Are Liquid Propane Leaks Really 270 Times Larger Than Gas? Case Study Regarding The Physics Of Liquid And Gas Propane Leaks

Scott Davis, PhD., P.E., CFEI
Tom DeBold, P.E., CFEI
John Pagliaro, Ph.D.
Gexcon US, USA

Presented at the International Symposium on Fire Investigation Science and Technology, 2018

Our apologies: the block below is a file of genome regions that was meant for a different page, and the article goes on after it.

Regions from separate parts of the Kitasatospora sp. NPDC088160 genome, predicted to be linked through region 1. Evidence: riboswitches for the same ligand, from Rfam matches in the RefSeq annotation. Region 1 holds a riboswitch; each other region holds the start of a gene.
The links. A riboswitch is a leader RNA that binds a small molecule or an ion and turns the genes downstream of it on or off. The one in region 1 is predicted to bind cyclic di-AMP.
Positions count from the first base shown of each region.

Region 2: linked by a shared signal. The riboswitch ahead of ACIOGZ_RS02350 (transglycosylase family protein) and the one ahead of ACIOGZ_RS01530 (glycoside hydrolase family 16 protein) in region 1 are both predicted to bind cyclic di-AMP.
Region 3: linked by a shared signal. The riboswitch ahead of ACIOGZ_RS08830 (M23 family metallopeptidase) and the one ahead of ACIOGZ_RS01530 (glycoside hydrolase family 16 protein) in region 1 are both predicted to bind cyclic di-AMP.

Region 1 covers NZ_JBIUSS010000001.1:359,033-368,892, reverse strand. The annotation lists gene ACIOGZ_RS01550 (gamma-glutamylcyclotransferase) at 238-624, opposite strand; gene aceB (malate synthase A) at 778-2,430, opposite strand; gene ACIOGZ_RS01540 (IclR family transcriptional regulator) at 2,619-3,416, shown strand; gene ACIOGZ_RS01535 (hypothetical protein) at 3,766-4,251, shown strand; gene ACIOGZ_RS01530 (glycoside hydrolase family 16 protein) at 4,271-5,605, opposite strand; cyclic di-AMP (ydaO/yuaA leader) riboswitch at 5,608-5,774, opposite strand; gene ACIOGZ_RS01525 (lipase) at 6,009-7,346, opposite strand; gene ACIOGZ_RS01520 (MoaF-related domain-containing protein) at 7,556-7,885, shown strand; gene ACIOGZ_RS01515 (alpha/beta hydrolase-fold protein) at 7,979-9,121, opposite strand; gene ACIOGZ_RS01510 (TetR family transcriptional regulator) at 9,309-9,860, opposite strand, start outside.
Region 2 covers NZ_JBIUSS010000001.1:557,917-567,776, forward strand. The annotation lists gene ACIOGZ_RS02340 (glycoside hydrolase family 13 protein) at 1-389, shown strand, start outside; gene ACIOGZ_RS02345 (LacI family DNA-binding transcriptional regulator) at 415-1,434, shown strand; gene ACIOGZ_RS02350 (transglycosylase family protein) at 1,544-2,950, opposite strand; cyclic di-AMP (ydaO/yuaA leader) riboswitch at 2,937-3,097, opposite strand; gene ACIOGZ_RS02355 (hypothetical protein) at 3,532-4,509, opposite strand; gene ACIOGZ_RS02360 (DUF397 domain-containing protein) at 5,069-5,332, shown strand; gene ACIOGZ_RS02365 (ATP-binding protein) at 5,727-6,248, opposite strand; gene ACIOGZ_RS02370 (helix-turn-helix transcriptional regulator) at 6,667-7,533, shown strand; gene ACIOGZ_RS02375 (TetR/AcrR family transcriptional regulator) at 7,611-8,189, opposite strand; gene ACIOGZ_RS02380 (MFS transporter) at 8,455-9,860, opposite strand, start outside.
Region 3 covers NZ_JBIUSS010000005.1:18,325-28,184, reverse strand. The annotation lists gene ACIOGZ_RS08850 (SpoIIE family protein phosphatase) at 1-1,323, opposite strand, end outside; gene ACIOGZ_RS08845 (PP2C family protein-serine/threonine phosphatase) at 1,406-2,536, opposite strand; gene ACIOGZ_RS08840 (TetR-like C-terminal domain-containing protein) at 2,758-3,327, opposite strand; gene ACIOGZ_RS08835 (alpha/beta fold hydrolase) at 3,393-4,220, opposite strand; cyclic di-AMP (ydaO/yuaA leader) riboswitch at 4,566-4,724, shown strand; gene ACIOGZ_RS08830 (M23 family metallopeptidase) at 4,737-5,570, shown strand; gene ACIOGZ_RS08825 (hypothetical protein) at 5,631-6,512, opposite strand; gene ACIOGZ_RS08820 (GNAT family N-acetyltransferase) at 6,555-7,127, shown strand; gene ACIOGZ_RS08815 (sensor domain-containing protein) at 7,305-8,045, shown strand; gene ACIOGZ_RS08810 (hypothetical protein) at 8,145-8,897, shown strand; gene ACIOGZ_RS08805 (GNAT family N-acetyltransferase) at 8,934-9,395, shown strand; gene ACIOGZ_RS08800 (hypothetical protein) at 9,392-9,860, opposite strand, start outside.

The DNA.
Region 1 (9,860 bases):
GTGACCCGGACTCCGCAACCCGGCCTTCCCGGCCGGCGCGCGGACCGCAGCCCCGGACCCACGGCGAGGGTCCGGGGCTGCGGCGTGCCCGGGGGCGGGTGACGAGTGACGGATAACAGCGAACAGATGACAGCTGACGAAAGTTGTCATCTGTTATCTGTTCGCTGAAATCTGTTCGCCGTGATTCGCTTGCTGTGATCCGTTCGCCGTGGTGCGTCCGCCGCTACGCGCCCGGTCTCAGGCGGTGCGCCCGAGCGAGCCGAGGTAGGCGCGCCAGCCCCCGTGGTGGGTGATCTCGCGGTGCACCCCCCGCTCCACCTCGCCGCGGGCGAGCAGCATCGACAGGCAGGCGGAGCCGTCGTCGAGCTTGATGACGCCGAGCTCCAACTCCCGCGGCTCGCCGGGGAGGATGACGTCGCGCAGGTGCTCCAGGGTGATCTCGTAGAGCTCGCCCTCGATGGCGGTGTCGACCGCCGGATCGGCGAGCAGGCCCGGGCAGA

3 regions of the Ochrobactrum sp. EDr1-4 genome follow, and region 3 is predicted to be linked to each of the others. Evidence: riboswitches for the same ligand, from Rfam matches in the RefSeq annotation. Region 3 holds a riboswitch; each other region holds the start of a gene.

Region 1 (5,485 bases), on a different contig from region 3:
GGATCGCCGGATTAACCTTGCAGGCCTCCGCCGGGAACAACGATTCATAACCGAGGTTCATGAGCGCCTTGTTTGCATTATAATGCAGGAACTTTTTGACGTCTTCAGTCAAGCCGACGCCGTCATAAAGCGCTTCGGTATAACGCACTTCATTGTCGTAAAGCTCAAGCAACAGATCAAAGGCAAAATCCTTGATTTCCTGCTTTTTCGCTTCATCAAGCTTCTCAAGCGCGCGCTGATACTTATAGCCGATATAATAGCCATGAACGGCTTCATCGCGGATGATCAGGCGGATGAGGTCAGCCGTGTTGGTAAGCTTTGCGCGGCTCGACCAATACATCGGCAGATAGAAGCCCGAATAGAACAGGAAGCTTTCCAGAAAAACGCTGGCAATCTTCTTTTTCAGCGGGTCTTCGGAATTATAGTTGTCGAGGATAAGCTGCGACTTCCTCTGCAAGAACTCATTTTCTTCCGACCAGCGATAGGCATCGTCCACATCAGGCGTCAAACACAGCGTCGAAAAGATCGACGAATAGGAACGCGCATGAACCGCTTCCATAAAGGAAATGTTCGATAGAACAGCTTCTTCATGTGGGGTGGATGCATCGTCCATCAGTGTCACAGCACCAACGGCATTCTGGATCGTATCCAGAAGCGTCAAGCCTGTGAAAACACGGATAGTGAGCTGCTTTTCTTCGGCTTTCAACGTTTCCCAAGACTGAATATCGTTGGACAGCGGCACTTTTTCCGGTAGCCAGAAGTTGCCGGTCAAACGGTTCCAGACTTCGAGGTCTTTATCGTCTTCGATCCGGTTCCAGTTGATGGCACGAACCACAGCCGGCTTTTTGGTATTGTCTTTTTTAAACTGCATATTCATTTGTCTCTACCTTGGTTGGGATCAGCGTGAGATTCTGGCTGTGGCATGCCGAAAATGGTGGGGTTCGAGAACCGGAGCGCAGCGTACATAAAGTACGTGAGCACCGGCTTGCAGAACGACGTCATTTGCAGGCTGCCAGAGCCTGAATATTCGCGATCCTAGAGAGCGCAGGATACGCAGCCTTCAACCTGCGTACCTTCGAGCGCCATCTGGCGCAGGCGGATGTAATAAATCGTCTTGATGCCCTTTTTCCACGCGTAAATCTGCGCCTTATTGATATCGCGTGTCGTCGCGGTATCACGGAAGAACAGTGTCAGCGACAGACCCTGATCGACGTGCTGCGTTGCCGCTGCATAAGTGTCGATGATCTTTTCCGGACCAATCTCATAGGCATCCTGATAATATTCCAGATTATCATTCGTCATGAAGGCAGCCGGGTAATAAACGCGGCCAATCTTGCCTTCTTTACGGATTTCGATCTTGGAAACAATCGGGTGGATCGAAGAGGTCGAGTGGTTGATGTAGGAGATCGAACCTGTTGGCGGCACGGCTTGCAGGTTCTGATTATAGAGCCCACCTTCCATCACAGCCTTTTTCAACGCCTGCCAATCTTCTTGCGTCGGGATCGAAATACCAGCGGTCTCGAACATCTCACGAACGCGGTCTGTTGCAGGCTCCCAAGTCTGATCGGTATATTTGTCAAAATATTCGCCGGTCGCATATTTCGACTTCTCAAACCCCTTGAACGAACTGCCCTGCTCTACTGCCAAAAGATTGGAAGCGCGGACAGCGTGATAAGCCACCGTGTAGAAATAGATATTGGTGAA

When investigating a flash fire or explosion, it is common to test and evaluate the integrity of a fuel gas system – such as LPG systems. One common technique is to use a pressurized inert gas, such as nitrogen, to not only identify possible holes for propane to leak through but also quantify the flow rate of the leak. However, if the leak is located under the liquid level of the propane cylinder, there is a common misconception that the mass flow rate for a liquid propane release must be approximately 270 times larger than a vapor release through the same hole size. In a recent case, an investigator concluded that a small hole identified during a leak test using nitrogen gas would be more than sufficient to cause a large flash fire because the hole would have been below the liquid propane level and thus would be 270 times larger than a vapor propane leak through the same hole. This misconception regarding the magnitude of liquid propane leaks stemmed from the fact that liquid propane has a density that is approximately 270 times larger than the density of gaseous propane at atmospheric pressure and temperature. Under practical conditions, the mass flow rates of liquid propane will actually be much closer to those of vapor releases given identical hole sizes. In fact, the difference will be only approximately 6-8 times larger if both liquid and gaseous propane are stored at ambient temperatures of 20°C. This near 30-fold reduction in liquid flow is due to how propane is stored and the physics governing a compressible vapor release compared to an incompressible liquid release. More specifically, for propane at 20°C the vapor will exit a small hole at the speed of sound and due to the high storage pressure (e.g., approximately 105 psig at 20°C) the density of the vapor leaking will be much higher than atmospheric conditions. Conversely, an incompressible liquid will be limited by the pressure difference upstream and downstream of the hole. The present study demonstrates the differences in liquid and vapor propane release rates and shows that liquid releases are not 270 larger than vapor releases. This is accomplished by: (1) providing an overview of the theoretical orifice flow equations for pressurized vapor and liquid releases; (2) presenting results from actual releases of liquid and vapor propane from a 120-gallon water capacity tank and a 20 lb cylinder; and (3) presenting CFD results that highlight the importance of accurate estimates of leak rates when it comes to formulating origin and cause hypotheses.

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